The role of a case manager is very important when working with individuals who have sustained a brain injury. Their role includes coordinating the services, treatment and rehabilitation required in order to meet the individual’s needs. This will cover areas such as their health, care, social, employment and educational needs.
Case managers can be instructed either by the Claimant (the person who has been injured) or on a joint basis by both the Claimant and the Defendant. The instructions are usually made by their legal representatives.
A case manager will be responsible for carrying out an initial assessment of the individual’s needs and goals and instructing a team of therapists to work with the individual so that they can achieve the goals that they have identified.
The main goal of the legal team, along with the case manager and therapy team, is to assist the individual to improve their quality of life to the best of their ability in relation to the injuries that they have sustained. The whole team will be working towards the same mutual goal but each have a different role to play.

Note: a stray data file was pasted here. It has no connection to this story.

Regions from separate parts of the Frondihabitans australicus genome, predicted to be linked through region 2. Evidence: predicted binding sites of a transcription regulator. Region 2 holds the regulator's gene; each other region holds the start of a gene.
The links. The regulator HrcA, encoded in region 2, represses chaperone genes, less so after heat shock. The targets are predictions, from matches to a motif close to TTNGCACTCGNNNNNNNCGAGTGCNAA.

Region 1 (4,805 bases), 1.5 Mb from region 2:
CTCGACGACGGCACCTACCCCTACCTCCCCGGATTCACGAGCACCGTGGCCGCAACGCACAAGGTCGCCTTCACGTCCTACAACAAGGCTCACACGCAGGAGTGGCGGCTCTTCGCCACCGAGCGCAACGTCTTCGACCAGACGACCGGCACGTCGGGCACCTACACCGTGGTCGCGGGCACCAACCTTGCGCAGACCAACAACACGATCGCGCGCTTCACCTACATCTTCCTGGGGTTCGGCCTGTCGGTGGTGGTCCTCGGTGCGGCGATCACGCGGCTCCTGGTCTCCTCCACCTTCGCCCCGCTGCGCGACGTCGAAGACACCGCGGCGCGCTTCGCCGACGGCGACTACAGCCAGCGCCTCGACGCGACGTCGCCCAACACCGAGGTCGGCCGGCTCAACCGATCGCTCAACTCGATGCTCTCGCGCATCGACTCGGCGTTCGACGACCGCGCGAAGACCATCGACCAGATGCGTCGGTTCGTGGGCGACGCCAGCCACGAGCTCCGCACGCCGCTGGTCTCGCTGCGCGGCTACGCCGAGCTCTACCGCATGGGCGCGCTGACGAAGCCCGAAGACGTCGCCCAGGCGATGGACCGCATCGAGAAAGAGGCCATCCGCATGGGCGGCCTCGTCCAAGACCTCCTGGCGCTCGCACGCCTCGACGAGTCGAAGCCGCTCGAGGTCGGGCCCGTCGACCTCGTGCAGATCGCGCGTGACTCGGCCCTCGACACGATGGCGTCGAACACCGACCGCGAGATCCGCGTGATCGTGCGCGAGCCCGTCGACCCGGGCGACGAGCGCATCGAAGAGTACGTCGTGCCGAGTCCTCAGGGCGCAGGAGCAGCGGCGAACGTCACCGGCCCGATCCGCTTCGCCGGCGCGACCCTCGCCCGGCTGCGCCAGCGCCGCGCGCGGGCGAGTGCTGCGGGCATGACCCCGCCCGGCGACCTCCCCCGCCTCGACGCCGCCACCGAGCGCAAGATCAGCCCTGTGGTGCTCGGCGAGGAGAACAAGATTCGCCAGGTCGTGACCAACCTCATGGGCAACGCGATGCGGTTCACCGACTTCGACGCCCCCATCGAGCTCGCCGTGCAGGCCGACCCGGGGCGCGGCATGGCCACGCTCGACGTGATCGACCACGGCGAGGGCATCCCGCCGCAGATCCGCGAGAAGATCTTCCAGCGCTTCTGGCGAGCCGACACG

Case managers will often be the main contact with the injured individual and it is vital that they build up a relationship of trust both with the injured person and often also with their family and close friends to promote this ongoing relationship. The case manager should have a good knowledge of how the rest of the team is working together and keep this under review, ensuring that changes are made when needed. They will need to keep up to date with how the rehabilitation is progressing. This will involve reflecting on what is working well and what needs to be changed. They will also need to identify any additional needs as the support and rehabilitation package progresses.
The aim of a personal injury claim is to restore an injured individual to the position that they would have been in had the accident not occurred in the first place. The compensation that is awarded to the individual will be based on evidence gained throughout the claim to comment upon their reasonable needs. The evidence will look at both the past and future needs. This evidence will include documentary evidence, witness evidence and expert evidence.